Look Before You Leap When Buying Toys for Kids

I've never been particularly good at reading the fine print, which is something I'm working on, because, well, that's sorta important for things like "assembling furniture" and "signing stuff."

It's not always easy for someone like me, who goes 827,264 miles a minute, but I've been working like mad to make sure that I take some time to stop and be in the moment. My therapist says that's healthy.

And if I'd bothered, on Saturday night, to stop and smell the proverbial roses, I might not have ended up in this situation. Which could've saved an awful lot of whining and complaining.

Oddly, though, not from me.

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It all happened Saturday night. I had a friend over as well as another friend in town with her kid, and it was my night with my own children -- Death Flu be damned -- and I was determined to take care of some important business. Like buying ice cream and stuff, which we all know is incredibly important for survival.

Off we went to The Target Store (my daughter's name for it), ready to peruse the aisles of The Greatland in search of things like "ice cream" and "toilet paper," y'know, the essentials of living. Plus, I had coupons AND a list, which goes to show that you can, eventually, teach an old dog new tricks.

The two littles, my 5-year-old and 3-year-old, had asked me very politely if they could pick out a treat while we were at the store, and, being a sucker for their big sweet eyes, I agreed heartily. What's life without a treat here and there?

By the time we made it to the toy section, there was so much over-stimulation and exhaustion ... and that was just on my end. Not wishing to spend the rest of the night carefully choosing a toy, only to put it back in favor of another toy, comparing their relative levels of The Awesome, I was quick to say yes to each of them as they chose something for Mom's place.

My daughter, being a miniature crime fighter, immediately chose a Batman toy, which featured a jail and some sort of contraption that allowed Batman to slide down a metal pole, making him appear as though he was, in fact, being played by a stunt double. But, I said to myself, at least it wasn't full of teeny-tiny pieces that I'd break my toes on while on a midnight trip to the bathroom. I put it in the cart.

My son, on the other hand, decided that what would be the very best toy for him was a pair of Spider-Man gloves that did something or another. I didn't actually look, because I was too ready to leave the store without a tantrum. From me, naturally.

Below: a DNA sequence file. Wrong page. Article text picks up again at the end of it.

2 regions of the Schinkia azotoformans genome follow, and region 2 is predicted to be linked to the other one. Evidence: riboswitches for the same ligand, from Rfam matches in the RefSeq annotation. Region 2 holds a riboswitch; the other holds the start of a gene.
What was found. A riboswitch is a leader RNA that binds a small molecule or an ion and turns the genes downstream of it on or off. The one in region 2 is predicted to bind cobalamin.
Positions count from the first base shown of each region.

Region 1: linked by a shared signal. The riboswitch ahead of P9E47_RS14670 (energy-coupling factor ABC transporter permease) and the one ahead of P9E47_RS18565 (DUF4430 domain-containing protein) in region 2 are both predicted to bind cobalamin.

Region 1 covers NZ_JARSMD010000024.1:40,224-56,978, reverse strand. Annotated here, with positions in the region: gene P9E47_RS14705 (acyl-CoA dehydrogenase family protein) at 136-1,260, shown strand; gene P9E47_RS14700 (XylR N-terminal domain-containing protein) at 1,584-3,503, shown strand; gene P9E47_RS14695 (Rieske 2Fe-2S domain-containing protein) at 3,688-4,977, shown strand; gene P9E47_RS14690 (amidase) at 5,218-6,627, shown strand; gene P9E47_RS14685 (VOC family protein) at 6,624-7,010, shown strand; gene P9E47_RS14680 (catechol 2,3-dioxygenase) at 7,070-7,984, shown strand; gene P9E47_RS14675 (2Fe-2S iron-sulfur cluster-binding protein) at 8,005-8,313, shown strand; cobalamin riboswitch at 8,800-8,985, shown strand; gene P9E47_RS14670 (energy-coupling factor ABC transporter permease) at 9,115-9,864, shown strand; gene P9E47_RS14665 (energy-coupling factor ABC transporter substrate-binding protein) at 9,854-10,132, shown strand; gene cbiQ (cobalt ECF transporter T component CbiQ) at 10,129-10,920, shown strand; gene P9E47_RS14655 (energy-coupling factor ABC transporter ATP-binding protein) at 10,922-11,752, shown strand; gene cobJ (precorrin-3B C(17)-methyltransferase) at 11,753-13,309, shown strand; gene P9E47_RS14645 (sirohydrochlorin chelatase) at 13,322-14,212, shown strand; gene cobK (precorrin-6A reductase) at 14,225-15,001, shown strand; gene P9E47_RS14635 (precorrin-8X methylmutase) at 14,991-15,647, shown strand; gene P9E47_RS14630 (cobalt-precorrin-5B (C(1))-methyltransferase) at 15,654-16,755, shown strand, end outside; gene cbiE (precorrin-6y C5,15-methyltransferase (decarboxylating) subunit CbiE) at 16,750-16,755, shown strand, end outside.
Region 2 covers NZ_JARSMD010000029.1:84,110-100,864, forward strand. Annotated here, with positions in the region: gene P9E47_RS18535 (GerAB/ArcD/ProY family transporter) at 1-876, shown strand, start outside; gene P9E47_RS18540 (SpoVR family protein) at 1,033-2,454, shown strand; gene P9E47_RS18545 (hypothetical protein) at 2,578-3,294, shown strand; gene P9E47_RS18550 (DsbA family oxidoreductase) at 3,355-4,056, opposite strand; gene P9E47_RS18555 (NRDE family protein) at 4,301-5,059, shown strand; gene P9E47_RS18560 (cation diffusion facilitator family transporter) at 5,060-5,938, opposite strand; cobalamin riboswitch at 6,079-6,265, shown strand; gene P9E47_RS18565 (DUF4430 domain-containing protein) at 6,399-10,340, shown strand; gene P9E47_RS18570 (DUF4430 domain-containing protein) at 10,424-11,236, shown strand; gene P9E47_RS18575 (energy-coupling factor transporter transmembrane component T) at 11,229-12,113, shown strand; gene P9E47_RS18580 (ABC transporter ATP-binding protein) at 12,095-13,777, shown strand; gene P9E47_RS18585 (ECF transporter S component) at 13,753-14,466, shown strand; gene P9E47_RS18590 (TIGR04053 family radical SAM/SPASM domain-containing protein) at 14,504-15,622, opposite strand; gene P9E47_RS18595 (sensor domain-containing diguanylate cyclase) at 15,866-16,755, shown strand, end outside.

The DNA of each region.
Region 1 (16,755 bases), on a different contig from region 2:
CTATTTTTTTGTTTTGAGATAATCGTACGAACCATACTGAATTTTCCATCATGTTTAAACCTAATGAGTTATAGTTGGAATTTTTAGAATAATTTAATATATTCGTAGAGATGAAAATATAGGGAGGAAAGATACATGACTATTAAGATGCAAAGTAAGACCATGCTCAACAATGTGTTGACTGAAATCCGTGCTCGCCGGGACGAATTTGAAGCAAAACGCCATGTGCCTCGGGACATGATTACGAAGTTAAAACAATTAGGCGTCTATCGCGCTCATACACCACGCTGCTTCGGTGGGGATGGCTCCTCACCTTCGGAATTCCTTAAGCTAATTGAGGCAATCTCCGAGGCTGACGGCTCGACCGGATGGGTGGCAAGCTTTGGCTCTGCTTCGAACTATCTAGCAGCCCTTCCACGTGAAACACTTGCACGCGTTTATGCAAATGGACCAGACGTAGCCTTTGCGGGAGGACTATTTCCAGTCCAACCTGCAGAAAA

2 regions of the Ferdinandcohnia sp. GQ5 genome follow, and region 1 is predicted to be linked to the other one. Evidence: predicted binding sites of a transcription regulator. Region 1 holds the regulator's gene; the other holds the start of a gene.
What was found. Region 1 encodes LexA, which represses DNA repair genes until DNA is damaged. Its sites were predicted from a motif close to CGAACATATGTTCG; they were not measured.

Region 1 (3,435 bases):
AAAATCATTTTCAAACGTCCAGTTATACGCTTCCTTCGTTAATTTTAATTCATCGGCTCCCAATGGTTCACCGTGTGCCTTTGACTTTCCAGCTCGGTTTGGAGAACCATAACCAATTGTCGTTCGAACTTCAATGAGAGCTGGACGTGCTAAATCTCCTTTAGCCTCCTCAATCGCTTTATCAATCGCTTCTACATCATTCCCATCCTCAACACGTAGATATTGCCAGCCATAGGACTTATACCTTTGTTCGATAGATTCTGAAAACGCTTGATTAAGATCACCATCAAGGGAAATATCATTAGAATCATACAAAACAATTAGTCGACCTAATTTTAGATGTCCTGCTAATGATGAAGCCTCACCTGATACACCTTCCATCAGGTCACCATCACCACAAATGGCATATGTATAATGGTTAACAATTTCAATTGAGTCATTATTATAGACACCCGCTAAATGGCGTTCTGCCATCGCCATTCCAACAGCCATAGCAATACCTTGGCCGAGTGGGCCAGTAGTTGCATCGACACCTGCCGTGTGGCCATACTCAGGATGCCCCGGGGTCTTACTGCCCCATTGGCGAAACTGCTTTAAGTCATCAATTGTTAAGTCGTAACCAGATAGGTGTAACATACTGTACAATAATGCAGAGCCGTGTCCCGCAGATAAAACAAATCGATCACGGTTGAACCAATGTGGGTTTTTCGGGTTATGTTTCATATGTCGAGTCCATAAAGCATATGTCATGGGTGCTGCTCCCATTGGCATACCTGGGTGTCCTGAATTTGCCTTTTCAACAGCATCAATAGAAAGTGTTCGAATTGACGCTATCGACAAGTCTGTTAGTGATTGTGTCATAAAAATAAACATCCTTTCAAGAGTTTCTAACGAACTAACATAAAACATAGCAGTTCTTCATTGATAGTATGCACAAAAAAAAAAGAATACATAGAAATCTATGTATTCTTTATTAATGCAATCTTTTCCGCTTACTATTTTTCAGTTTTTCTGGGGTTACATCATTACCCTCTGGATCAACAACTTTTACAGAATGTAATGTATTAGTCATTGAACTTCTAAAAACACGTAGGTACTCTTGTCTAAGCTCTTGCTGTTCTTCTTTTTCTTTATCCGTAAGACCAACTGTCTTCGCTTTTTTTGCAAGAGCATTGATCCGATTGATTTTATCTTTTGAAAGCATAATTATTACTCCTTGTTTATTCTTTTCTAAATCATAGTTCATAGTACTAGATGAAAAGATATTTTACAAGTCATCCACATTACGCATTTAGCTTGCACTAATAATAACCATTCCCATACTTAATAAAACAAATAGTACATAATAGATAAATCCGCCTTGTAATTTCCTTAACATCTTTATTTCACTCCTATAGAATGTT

We got home to unpack the groceries and place them in my now-not-so-bare cupboards, as my son asked every five or so seconds if it was "time to get my toy out." As I was in the middle of trying to decide where, in fact, the cereal went, I continued putting him off. He chose to sit patiently and wait until I was ready for him.

Finally, the groceries were put away, the kids had all gone to the bathroom, and it was getting close to bedtime for babies. I sat down with the box my son foisted onto my lap and looked at it.

And then my heart sunk.

I'd accidentally bought the kid a pair of Spider-Man gloves that shot silly string and/or water from the gloves, using some elaborate contraption I couldn't quite figure out how to use.

The problem wasn't the toy -- the problem was that it was 7:30 on a cold and rainy Saturday night where we were stuck in a small apartment with another child -- not my own -- who was not even 2. Three adults + three kids in tiny apartment = crowded. Too crowded for us to be shooting silly string and water all over the damn place.

I felt terrible for not noticing it sooner -- and allowing him to pick out a toy he could actually PLAY with as opposed to something that wouldn't quite work inside my place.

"I'm sorry, Baby," I said to him. "This is an outside toy -- we're going to have to wait for a sunny day to play with it."

He peered outside and, noting the circular lights in my complex had gone on, said hopefully, "It's kinda bright out, Mama!"

"Baby," I said sadly. "It's raining -- we can't go outside right now."

Crestfallen doesn't begin to describe the look on his face adequately. My heart hurt. I should've taken a closer look at the damn packaging and helped him choose another toy. Honestly, it was my fault and it was all I could do to not start bawling out of guilt. Such is the life with divorce, I guess.

I did the only thing I could think to do.

"Baby," I said to him, pulling him close. "Let's take this toy to Dad's house tomorrow so you can play with it there."

"Okay," he nodded solemnly, agreeing before scampering off to play with his sister's Batman toy.

Crisis averted. And? Lesson learned: When in doubt, send it to Dad's house.

Also: Read fine print, but y'know, it's so SMALL and BORING.

 

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